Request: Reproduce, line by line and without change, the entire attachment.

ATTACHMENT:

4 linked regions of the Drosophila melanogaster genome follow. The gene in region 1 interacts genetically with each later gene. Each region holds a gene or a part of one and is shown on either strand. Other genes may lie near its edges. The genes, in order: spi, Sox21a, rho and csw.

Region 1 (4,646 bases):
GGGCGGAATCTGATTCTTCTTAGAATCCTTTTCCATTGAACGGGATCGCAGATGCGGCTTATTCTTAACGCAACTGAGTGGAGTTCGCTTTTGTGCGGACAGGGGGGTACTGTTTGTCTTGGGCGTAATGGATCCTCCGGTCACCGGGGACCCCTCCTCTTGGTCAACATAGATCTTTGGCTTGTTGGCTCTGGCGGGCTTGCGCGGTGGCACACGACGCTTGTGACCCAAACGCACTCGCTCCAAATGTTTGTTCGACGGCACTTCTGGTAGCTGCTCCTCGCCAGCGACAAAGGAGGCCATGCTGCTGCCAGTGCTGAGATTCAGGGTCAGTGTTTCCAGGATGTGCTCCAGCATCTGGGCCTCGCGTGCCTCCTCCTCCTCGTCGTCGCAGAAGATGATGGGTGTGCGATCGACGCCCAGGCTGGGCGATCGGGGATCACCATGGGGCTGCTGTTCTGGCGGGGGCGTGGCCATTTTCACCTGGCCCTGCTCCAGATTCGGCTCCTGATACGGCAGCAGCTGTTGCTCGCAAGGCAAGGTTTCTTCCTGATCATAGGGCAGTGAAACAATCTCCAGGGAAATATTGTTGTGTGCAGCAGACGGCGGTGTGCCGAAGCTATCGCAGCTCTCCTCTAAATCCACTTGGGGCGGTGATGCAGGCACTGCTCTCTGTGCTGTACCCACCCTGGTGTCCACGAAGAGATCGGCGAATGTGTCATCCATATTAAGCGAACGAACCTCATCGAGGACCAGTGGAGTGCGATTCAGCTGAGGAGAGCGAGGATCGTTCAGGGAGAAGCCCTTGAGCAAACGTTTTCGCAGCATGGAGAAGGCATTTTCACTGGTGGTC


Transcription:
4 linked regions of the Drosophila melanogaster genome follow. The gene in region 1 interacts genetically with each later gene. Each region holds a gene or a part of one and is shown on either strand. Other genes may lie near its edges. The genes, in order: spi, Sox21a, rho and csw.

Region 1 (4,646 bases):
GGGCGGAATCTGATTCTTCTTAGAATCCTTTTCCATTGAACGGGATCGCAGATGCGGCTTATTCTTAACGCAACTGAGTGGAGTTCGCTTTTGTGCGGACAGGGGGGTACTGTTTGTCTTGGGCGTAATGGATCCTCCGGTCACCGGGGACCCCTCCTCTTGGTCAACATAGATCTTTGGCTTGTTGGCTCTGGCGGGCTTGCGCGGTGGCACACGACGCTTGTGACCCAAACGCACTCGCTCCAAATGTTTGTTCGACGGCACTTCTGGTAGCTGCTCCTCGCCAGCGACAAAGGAGGCCATGCTGCTGCCAGTGCTGAGATTCAGGGTCAGTGTTTCCAGGATGTGCTCCAGCATCTGGGCCTCGCGTGCCTCCTCCTCCTCGTCGTCGCAGAAGATGATGGGTGTGCGATCGACGCCCAGGCTGGGCGATCGGGGATCACCATGGGGCTGCTGTTCTGGCGGGGGCGTGGCCATTTTCACCTGGCCCTGCTCCAGATTCGGCTCCTGATACGGCAGCAGCTGTTGCTCGCAAGGCAAGGTTTCTTCCTGATCATAGGGCAGTGAAACAATCTCCAGGGAAATATTGTTGTGTGCAGCAGACGGCGGTGTGCCGAAGCTATCGCAGCTCTCCTCTAAATCCACTTGGGGCGGTGATGCAGGCACTGCTCTCTGTGCTGTACCCACCCTGGTGTCCACGAAGAGATCGGCGAATGTGTCATCCATATTAAGCGAACGAACCTCATCGAGGACCAGTGGAGTGCGATTCAGCTGAGGAGAGCGAGGATCGTTCAGGGAGAAGCCCTTGAGCAAACGTTTTCGCAGCATGGAGAAGGCATTTTCACTGGTGGTC